Bernie Sanders’ humble beginnings redefine the 2020 U.S. campaign
Bernie Sanders spoke about his working-class roots on Saturday, remembering his upbringing in the “three-and-a-half room, rent-controlled apartment,” not far from where he kicked off his 2020 campaign at Brooklyn College.
Contrasting his family’s personal experience of fascism and the Holocaust, Sanders spoke to the crowd about his father’s escape from the nightmare. He said “virtually” his entire family there was wiped out by Hitler and Nazi barbarism.
It was one of several distinctive signs his campaign will be different the second time around, not least because the 77-year-old democratic socialist is running to win.
In what appeared to be a direct shot at President Donald Trump, Sanders roared, “I know where I came from! And that is something I will never forget.
“I know what it’s like to be in a family that lives paycheque to paycheque,” Sanders howled, to the frenzied crowd.
Campaign figures estimated the crowd at about 13,000 supporters, many having spent hours in the freezing mud, bitter cold and snow.
“I did not have a mom and dad who gave me millions of dollars to build luxury skyscrapers and casinos and country clubs,” said Sanders, invoking his long track record and firm commitment to advancing progressive politics.
“But I had something more valuable: I had the role model of a father who had unbelievable courage in journeying across an ocean, with no money in his pocket and not knowing a word of English,” he told the jubilant crowd of his family’s immigrant past.
That personal story was a defining feature in Sanders’ speech. He drew parallels between his personal story, the dangers of authoritarian fascism, and the threat of right-wing nationalism in America.
And selecting Brooklyn College, where he attended for a year before transferring to the University of Chicago and joining the civil rights movement, as the venue to launch his campaign was doubtless by design.
“Donald Trump wants to divide us up by the colour of our skin, where we were born, our gender, our religion, and our sexual orientation,” Sanders said. “We are going to do exactly the opposite.
“We are going to bring our people together — black, white, Latino, Native American, Asian American, gay and straight, young and old, men and women,” he said.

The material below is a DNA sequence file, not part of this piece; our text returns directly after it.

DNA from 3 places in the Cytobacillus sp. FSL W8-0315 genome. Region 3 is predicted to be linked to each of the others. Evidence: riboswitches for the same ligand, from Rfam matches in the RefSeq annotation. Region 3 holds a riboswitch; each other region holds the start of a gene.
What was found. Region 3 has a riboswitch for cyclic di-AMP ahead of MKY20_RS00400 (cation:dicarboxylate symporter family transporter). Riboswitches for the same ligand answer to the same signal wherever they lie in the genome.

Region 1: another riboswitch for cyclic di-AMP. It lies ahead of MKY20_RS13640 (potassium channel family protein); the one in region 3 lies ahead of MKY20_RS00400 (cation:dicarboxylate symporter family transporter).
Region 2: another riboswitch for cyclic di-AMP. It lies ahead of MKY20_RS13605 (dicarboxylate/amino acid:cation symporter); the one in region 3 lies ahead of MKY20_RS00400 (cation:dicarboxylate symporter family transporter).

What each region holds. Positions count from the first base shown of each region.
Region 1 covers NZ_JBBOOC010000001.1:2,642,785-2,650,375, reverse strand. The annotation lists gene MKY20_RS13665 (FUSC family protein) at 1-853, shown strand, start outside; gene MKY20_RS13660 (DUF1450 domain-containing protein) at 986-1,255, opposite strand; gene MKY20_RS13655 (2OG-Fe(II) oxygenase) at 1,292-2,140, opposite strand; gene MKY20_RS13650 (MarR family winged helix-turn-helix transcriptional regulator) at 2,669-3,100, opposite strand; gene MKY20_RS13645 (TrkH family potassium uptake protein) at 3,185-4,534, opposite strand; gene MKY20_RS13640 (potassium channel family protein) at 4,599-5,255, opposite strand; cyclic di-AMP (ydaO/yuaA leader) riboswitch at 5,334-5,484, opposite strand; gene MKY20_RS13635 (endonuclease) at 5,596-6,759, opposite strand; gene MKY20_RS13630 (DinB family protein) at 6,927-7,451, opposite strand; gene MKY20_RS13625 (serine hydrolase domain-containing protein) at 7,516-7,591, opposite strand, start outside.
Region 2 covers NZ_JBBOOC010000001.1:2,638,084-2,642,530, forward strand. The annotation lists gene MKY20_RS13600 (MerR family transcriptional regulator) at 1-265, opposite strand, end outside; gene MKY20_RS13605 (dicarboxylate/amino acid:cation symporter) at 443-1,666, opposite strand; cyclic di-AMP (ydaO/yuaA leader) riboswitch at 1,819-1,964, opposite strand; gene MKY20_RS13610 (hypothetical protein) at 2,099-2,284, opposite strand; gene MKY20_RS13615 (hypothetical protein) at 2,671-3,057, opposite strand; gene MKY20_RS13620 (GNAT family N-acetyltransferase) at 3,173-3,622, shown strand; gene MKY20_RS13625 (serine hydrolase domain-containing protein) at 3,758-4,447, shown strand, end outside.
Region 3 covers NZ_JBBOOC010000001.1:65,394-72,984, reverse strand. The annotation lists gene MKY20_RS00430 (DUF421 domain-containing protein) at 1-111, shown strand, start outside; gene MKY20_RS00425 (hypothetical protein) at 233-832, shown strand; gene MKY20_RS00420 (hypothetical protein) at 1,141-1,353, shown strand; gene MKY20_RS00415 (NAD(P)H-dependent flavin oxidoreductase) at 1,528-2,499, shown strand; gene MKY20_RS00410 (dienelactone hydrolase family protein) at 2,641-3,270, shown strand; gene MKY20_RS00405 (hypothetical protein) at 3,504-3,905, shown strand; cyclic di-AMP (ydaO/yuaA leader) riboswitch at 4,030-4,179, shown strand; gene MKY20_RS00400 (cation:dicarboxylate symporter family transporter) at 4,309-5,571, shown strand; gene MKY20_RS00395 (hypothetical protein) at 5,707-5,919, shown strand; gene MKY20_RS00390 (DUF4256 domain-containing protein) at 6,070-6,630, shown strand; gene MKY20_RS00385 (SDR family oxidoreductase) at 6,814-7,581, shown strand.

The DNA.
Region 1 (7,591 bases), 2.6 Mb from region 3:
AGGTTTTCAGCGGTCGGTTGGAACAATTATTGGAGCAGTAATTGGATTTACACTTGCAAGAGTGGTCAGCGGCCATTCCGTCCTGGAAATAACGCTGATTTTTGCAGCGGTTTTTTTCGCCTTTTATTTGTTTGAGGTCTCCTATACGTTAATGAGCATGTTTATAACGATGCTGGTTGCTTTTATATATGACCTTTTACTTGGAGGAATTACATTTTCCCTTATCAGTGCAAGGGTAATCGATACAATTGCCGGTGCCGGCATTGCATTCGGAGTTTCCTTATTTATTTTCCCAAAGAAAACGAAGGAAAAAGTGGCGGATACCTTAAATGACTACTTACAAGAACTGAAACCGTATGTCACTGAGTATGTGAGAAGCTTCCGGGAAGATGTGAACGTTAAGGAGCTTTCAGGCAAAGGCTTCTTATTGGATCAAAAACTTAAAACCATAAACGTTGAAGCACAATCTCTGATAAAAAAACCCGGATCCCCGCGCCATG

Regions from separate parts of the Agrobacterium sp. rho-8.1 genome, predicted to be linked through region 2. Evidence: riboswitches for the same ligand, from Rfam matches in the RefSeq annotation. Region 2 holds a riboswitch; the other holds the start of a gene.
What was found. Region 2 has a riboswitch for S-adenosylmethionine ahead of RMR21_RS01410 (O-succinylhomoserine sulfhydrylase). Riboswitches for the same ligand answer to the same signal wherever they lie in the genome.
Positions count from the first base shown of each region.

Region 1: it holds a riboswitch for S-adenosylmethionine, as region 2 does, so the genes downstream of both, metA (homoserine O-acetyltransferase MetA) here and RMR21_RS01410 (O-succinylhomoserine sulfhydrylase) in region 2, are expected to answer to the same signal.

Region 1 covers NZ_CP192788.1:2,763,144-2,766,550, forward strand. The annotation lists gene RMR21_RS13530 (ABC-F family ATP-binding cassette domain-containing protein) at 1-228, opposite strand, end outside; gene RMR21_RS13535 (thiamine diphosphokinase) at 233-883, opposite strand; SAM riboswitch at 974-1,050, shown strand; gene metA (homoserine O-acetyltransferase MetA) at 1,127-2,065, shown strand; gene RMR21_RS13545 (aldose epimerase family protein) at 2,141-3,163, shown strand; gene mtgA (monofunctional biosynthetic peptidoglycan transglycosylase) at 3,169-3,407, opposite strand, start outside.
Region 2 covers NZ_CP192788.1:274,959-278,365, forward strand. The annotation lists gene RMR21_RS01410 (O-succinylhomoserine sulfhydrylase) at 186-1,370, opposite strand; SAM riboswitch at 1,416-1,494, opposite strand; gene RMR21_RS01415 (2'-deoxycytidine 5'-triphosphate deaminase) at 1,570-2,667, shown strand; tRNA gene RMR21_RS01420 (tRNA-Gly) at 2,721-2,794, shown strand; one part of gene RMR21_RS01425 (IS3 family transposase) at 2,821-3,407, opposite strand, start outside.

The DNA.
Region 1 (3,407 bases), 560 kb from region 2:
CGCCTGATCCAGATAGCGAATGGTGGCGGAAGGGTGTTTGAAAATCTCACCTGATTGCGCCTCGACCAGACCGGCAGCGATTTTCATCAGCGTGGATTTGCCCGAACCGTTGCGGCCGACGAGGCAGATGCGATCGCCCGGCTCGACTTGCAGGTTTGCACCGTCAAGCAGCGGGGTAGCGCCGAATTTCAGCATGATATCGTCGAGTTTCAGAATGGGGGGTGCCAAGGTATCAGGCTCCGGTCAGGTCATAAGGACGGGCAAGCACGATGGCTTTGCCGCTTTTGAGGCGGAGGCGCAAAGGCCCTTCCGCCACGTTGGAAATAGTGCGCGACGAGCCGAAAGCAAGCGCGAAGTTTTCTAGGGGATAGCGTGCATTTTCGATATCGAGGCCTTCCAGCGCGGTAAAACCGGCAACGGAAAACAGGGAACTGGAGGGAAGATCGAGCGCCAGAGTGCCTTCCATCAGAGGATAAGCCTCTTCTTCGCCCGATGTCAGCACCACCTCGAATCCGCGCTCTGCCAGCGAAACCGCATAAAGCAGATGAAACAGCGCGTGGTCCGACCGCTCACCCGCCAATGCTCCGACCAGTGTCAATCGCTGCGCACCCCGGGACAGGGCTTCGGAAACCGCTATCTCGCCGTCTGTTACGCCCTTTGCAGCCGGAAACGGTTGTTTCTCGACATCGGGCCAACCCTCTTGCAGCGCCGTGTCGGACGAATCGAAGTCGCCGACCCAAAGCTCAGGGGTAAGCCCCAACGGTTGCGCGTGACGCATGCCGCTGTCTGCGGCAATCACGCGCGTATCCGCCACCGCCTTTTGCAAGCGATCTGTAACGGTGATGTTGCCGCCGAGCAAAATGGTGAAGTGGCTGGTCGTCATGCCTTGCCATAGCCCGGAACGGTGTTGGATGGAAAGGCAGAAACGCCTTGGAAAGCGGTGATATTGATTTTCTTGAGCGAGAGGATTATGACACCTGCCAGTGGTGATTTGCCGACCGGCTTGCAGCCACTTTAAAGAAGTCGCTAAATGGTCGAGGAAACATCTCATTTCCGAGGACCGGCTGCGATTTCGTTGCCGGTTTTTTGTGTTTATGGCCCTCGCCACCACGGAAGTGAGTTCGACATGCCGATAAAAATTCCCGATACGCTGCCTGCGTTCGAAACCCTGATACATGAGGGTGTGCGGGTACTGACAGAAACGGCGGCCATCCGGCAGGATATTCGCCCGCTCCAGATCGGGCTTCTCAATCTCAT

Sanders’ popularity is sky-high among other American politicians following his presidential run in 2016 when he lost the mantle to Hillary Clinton.
And African American voters recently gave the Vermont senator the highest favourable rating at 73 per cent, according to a survey conducted by the Harvard-Harris Poll, an issue that plagued his campaign in the 2016 primaries, and ultimately prevented him from securing the Democratic nomination.
Sanders devoted several minutes of his address vowing that “the principle of our government will be based on justice: on economic justice, on social justice, on racial justice, on environmental justice.”
But his life story and experience remains relatively unknown. In that vein, his campaign team is attempting to reintroduce him, in an effort to show his candidacy has evolved.
“Bernie Sanders is really trying to position himself as a leader of a political revolution,” said Toluse Olorunnipa, White House reporter for the Washington Post.
“He’s [targeting] President Trump’s voters, who said that they were voting to blow up Washington, and they wanted to put somebody in there who was going to look after the forgotten man and woman,” Olorunnipa said.
“He is really targeting those voters by saying, ‘you know, I [belong] to the working class community. I grew up not having a $200,000 allowance like President Trump did,’” he said.
The campaign has also sought to fend off a wave of sexual harassment allegations and pay inequity from the 2016 primary, saying it will confront the issue by instituting mandatory training while providing fixed pay compensation for his campaign staff.
“Bernie has the grassroots organization already in place. That’s the difference between this year and last time around,” said Janet Rawson, an activist with the Democratic Socialists of America (DSA), which has seen its membership boom to 55,000 from 7,000 members.
“If you consider [Sanders’] credibility on economic issues, he has a very good chance of beating Donald Trump,” she said.
Rawson said the DSA is adamant to further progressive ideas through grassroots activism in communities, and their focus is not limited to traditional party politics.
“We’re going to win this election because we will put together the strongest grassroots coalition in the history of American politics,” Sanders said to the fervent crowd.